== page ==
To accredit means to give someone autorization for something or acces to something. The accreditation is what a person in the system is entitled to have or do. For example: An ‘All access’ wristband is awarded to someone from the organization on the day of the event. This has been entered into the system beforehand. This person has an ‘All access’ wristband as accreditation.
A few examples of accreditation categories are ‘Wristbands’, ‘Machinery’ or ‘Catering’. The categories are necessary to add accreditation items.
An accreditation item belongs to a accreditation category. For the category ‘Wristbands’ the items could for instance be ‘All access’, ‘Backstage’, ‘Artist’, ‘Crew’ or ‘Press’.
This regards all information about your artists such as the line-up, stages, timetables, contacts, riders, contracts, tickets and the incheck during the event.
The briefing is the email that is send out by In2Event to the selected crowd. In this email they’ll find a button to access all the information they need and their tickets.
The briefing template is what is added to the briefing and contains all the information and tickets. The briefing template is made in In2Event with the template creator.
Your crowd consists of all the non-paying visitors of your event; your crew, guests, press and artists.
This regards all information about your crew such as accreditation, contact information, crew list, crew briefings, tickets and the incheck during the event.
You can manage the crowds in two different ways; you can either enter individuals in the system or you can use crowd lists. Crowd lists are guest lists and crew lists.
All tickets for an event are crowd tickets. This includes crew tickets, guest tickets, artist tickets, backstage tickets and many more.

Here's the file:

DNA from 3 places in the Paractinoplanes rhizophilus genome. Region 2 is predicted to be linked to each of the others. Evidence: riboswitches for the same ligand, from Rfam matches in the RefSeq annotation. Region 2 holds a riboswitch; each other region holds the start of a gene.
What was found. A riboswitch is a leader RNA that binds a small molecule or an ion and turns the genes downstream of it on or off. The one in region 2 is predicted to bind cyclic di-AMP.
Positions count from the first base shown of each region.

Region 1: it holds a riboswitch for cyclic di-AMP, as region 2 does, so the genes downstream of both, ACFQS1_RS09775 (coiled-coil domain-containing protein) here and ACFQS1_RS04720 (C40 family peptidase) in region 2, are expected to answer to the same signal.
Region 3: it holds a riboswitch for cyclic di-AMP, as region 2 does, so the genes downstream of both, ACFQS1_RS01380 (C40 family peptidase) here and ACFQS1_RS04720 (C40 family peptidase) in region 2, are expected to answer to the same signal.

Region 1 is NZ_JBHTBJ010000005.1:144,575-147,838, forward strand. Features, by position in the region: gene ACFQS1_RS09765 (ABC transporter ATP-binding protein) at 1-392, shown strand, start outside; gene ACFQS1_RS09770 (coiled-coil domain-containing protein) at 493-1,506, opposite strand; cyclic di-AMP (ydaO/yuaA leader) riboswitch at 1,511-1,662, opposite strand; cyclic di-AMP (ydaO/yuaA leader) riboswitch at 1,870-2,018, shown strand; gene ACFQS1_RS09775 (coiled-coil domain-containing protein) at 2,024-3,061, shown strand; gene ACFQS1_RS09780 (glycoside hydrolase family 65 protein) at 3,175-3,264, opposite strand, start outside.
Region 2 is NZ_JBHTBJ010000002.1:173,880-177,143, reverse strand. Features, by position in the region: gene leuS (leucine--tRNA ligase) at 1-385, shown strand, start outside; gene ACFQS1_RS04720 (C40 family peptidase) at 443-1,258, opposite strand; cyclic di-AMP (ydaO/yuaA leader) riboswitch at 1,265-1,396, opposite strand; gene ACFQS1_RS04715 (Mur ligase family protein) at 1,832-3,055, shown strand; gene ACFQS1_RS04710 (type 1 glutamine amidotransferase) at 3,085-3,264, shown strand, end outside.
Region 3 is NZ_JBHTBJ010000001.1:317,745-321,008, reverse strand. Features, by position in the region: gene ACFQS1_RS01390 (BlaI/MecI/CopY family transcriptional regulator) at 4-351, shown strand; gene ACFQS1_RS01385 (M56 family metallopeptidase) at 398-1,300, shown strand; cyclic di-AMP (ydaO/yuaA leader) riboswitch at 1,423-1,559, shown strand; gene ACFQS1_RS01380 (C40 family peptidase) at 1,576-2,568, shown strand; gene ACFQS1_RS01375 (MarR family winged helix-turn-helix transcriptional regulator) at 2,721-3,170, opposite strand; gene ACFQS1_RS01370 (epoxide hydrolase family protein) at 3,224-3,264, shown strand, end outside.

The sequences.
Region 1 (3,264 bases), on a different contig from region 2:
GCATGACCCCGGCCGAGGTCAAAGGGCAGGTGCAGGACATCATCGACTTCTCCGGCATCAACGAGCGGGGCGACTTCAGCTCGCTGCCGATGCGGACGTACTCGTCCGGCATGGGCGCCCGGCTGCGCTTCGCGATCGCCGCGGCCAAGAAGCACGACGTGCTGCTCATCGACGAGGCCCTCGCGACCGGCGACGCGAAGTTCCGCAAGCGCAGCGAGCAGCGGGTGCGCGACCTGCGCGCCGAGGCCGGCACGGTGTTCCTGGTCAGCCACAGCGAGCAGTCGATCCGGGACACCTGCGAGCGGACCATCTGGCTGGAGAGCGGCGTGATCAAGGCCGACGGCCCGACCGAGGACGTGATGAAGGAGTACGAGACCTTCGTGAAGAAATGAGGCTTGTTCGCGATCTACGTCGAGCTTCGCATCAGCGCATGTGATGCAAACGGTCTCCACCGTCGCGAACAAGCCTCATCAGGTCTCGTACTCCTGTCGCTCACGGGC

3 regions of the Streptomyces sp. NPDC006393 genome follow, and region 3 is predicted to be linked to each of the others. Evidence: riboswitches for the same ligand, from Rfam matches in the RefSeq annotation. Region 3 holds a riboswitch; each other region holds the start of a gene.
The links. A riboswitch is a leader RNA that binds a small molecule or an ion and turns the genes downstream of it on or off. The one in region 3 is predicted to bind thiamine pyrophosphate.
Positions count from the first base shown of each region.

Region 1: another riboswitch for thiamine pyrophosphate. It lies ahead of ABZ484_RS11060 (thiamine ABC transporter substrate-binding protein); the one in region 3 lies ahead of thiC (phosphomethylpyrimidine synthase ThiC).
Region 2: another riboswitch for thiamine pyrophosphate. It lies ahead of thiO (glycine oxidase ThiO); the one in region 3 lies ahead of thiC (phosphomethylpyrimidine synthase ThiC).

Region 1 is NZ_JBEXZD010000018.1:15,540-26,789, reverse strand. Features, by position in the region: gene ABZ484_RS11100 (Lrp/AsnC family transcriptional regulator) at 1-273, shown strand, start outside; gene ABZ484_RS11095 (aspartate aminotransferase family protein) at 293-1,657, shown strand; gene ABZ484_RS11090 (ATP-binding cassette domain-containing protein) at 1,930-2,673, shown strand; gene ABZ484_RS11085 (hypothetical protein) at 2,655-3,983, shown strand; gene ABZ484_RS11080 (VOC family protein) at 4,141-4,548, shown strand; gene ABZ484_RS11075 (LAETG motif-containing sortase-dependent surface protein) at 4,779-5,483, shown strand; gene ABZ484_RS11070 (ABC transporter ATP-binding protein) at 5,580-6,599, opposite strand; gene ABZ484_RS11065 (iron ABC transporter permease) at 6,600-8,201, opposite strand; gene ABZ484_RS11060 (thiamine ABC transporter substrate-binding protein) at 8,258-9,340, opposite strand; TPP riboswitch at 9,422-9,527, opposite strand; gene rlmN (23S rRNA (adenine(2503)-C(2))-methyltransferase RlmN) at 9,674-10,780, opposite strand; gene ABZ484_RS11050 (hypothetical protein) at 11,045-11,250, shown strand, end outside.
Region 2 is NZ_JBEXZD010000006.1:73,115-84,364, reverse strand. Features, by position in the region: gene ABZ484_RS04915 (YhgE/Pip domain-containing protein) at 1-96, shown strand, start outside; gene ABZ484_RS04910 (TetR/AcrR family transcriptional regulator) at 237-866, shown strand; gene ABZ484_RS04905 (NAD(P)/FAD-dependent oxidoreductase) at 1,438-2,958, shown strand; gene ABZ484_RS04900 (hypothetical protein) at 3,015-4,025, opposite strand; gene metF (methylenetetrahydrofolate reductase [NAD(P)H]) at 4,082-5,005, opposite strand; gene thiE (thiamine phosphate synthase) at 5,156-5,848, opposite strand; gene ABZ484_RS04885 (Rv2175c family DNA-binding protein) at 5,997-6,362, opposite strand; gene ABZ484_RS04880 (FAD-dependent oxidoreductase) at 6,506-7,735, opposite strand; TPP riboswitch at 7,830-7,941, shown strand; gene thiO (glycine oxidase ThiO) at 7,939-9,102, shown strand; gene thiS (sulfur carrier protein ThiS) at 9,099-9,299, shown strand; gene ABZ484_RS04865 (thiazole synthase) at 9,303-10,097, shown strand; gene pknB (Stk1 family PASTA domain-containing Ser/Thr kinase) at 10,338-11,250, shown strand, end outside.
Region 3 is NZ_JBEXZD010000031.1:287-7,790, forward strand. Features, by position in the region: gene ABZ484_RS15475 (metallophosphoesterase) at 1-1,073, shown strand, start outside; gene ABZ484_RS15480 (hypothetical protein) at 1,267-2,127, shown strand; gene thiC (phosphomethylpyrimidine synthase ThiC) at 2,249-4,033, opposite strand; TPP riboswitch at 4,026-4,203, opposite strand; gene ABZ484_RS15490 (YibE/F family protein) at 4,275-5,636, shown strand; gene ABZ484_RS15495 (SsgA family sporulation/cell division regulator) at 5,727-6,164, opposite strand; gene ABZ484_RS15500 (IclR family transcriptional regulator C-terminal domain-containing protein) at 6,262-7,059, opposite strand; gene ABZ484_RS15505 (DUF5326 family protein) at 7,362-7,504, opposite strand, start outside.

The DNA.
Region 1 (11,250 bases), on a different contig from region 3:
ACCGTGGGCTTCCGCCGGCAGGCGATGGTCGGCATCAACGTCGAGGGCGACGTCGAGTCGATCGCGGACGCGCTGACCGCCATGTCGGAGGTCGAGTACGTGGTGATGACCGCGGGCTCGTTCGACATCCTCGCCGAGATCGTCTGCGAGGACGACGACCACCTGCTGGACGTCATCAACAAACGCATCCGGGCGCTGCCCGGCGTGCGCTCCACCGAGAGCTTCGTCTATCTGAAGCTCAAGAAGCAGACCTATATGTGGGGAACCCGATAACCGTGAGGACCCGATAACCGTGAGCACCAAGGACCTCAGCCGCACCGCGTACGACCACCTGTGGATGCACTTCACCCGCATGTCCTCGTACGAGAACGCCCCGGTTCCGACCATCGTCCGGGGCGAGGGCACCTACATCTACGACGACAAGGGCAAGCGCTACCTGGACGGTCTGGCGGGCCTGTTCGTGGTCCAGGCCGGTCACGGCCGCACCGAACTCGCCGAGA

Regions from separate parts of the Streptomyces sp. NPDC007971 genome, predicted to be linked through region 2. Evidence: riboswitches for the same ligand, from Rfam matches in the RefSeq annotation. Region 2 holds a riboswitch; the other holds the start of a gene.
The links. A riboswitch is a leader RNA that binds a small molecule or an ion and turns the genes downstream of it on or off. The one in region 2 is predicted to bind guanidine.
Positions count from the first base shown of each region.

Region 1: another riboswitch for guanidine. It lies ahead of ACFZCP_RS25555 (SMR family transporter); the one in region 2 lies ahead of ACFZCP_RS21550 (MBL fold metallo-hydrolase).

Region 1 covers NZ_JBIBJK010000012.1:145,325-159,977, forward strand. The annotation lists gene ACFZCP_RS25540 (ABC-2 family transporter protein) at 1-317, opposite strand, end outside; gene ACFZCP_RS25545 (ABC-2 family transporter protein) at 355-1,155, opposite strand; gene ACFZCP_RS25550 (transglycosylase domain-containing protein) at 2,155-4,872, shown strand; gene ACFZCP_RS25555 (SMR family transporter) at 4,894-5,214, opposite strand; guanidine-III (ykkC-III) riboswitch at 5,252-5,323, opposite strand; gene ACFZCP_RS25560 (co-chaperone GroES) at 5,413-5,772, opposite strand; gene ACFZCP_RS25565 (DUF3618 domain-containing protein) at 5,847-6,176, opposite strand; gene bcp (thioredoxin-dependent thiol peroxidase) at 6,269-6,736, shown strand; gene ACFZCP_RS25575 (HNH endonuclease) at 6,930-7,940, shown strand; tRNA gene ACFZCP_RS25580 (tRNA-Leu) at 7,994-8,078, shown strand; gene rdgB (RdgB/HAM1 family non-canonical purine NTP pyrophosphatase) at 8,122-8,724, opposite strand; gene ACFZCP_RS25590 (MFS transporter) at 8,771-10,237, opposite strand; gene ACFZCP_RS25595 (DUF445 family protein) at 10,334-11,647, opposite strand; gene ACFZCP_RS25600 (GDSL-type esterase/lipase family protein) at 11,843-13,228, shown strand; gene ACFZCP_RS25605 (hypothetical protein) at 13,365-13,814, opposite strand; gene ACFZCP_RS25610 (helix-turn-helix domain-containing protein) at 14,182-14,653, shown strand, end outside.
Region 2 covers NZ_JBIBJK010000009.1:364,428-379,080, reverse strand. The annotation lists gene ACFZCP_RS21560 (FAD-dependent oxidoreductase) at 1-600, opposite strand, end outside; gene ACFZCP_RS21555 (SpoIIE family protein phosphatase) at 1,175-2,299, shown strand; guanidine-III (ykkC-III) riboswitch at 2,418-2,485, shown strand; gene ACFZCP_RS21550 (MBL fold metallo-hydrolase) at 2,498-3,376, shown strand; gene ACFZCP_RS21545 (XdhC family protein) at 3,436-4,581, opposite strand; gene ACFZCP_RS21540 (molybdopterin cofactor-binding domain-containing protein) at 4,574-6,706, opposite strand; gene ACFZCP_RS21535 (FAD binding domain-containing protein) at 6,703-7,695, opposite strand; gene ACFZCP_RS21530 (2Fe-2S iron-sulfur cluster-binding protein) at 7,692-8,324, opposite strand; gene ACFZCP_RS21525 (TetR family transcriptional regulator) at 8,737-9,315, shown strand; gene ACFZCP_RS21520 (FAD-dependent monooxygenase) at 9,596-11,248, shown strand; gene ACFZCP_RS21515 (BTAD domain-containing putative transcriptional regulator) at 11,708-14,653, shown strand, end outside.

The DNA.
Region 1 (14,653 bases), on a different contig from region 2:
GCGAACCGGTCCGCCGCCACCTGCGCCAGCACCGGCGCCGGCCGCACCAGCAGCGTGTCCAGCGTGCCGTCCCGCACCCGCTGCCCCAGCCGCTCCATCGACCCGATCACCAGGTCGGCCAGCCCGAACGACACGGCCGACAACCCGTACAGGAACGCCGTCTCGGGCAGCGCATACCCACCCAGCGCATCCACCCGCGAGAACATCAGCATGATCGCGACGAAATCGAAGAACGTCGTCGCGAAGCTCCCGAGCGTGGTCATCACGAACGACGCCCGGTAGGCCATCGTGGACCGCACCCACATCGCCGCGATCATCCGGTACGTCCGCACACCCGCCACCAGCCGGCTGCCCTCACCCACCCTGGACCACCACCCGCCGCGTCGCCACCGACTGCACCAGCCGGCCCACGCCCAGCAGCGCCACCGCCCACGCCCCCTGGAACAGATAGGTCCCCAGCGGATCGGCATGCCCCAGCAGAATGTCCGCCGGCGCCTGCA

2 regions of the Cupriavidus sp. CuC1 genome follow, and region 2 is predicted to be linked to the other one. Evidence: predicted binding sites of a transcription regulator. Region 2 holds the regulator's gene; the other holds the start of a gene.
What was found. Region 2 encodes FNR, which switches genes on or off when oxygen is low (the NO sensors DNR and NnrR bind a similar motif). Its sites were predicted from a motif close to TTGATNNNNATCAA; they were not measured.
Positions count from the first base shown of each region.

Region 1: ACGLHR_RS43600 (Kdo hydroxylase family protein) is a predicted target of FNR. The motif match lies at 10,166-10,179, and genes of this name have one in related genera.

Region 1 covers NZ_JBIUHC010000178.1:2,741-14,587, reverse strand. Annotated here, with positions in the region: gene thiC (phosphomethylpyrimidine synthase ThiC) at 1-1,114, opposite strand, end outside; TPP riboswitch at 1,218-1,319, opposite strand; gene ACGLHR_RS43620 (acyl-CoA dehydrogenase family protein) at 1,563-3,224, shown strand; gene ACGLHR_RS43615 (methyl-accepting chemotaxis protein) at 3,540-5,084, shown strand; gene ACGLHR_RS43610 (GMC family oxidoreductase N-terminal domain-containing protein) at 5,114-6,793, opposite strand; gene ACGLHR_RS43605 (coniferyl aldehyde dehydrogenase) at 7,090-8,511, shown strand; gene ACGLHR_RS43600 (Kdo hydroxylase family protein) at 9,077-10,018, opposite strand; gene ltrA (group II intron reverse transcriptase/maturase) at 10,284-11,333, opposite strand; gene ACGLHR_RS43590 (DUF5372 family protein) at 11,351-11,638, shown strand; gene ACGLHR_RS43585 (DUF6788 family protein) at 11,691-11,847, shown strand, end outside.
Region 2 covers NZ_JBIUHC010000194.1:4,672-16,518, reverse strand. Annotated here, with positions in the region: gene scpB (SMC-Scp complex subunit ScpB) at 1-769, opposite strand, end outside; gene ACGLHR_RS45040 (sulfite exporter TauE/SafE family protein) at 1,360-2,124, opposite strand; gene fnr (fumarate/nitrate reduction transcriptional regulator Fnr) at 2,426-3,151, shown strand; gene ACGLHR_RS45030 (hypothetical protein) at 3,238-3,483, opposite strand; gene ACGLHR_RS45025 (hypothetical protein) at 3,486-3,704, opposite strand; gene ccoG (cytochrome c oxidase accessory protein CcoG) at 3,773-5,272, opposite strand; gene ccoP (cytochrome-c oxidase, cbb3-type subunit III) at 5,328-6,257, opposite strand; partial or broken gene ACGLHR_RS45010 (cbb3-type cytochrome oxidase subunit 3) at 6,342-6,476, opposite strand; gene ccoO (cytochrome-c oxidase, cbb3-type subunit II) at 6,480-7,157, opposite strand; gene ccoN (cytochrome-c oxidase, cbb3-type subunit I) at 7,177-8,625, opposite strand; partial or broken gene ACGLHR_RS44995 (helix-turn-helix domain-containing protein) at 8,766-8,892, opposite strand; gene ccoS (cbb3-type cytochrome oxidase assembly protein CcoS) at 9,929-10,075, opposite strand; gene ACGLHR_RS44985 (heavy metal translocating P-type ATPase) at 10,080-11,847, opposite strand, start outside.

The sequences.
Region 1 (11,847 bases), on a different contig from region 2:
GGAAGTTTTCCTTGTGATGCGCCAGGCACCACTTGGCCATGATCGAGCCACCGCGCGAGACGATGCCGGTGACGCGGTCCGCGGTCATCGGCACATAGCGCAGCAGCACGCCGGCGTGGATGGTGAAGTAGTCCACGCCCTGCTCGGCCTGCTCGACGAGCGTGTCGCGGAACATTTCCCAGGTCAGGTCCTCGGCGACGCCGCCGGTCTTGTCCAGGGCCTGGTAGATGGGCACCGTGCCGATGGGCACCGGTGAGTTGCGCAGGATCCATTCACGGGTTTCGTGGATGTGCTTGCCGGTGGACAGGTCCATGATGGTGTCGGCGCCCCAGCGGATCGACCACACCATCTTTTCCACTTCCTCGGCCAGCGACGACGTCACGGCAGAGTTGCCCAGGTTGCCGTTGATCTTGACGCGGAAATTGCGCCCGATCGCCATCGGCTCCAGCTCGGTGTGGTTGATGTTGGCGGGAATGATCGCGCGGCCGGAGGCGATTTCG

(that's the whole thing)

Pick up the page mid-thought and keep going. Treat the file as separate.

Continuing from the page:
Everybody who is registered and approved in In2Event can receive a briefing with an e-ticket. This e-ticket is needed at the entrance of the event.
This is the first screen a user gets to see when opening an event.
The itinerary is a detailed overview of an artists journey and activities.
The launchpad is where it all starts; the main page. This is where you can add and manage users, segments and events.
This are the days on which the event is being built.
This are the days on which the event is taken down.
By sending out production requests you ask them to supply you with crucial information such as crew lists, guest lists, accreditation and accommodation needs.
A rider is a list of wishes and demands that an artist can supply. There are two sorts of riders; technical riders and hospitality riders.
It’s important to decide whether you want the crowd to confirm their presence or not. If you want them to do so, you can use the RSVP option. RSVP stands for répondez s’il vous plaît which is French for please respond. If the RSVP option is enabled, the approved crowd receives an invitation per email. They can accept or decline this invitation as they wish. Only the crowd that has accepted their invitation will receive an actual ticket.
Segments are a subdivision of the crowd types. For example, you can have a “Crew” crowd type and subdivide it into the “Catering”, “Security”, “Cashier” or “Traffic Controller” segments.
You can use this to send out specific briefings. A cashier does not necessarily need the same information as a security guard or a traffic controller.
Showdays are the days on which the actual event takes place.
This is what the recipient gets to see when they download their ticket. It’s the image that’s on the ticket.